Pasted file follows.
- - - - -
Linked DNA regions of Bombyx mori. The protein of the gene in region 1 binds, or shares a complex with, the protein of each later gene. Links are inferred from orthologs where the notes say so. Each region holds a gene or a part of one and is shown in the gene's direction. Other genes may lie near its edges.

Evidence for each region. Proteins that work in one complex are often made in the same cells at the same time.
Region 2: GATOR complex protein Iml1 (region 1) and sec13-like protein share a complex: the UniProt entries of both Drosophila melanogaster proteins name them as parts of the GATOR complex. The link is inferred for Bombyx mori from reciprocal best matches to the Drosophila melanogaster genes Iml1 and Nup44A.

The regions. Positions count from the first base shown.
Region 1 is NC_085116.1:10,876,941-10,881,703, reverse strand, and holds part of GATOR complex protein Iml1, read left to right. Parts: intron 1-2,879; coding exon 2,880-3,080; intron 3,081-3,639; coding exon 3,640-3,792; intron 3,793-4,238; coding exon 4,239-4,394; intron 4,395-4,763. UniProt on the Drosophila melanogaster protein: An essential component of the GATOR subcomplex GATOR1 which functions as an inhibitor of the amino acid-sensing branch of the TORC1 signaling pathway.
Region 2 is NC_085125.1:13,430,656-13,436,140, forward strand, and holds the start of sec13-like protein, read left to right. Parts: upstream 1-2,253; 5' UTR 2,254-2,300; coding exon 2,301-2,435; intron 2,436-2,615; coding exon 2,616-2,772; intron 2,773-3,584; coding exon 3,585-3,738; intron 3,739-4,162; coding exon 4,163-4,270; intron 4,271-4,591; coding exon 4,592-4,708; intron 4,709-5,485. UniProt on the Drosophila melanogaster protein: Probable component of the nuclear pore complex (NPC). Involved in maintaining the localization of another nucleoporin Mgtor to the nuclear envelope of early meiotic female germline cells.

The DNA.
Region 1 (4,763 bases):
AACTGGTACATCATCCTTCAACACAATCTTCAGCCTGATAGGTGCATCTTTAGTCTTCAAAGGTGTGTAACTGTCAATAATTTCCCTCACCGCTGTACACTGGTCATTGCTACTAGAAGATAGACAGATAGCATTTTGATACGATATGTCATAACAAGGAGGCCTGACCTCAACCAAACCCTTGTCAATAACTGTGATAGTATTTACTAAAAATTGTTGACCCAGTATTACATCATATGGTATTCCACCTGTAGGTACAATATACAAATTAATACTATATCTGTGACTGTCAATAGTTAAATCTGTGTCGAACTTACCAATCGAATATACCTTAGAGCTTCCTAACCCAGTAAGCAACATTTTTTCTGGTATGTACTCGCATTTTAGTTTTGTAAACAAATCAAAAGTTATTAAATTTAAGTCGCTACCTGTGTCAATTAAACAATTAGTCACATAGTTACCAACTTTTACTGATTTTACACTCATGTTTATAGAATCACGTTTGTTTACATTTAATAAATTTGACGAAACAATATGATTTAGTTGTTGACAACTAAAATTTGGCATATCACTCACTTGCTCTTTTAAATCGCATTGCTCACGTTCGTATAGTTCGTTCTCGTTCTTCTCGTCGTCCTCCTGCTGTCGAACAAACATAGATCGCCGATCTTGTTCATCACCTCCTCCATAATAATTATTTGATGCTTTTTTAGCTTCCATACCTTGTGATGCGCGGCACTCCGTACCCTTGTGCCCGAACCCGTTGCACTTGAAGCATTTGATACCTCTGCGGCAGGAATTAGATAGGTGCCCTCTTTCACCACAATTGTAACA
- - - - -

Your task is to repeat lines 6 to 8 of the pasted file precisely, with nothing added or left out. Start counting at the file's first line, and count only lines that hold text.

Region 2 is NC_085125.1:13,430,656-13,436,140, forward strand, and holds the start of sec13-like protein, read left to right. Parts: upstream 1-2,253; 5' UTR 2,254-2,300; coding exon 2,301-2,435; intron 2,436-2,615; coding exon 2,616-2,772; intron 2,773-3,584; coding exon 3,585-3,738; intron 3,739-4,162; coding exon 4,163-4,270; intron 4,271-4,591; coding exon 4,592-4,708; intron 4,709-5,485. UniProt on the Drosophila melanogaster protein: Probable component of the nuclear pore complex (NPC). Involved in maintaining the localization of another nucleoporin Mgtor to the nuclear envelope of early meiotic female germline cells.

The DNA.
Region 1 (4,763 bases):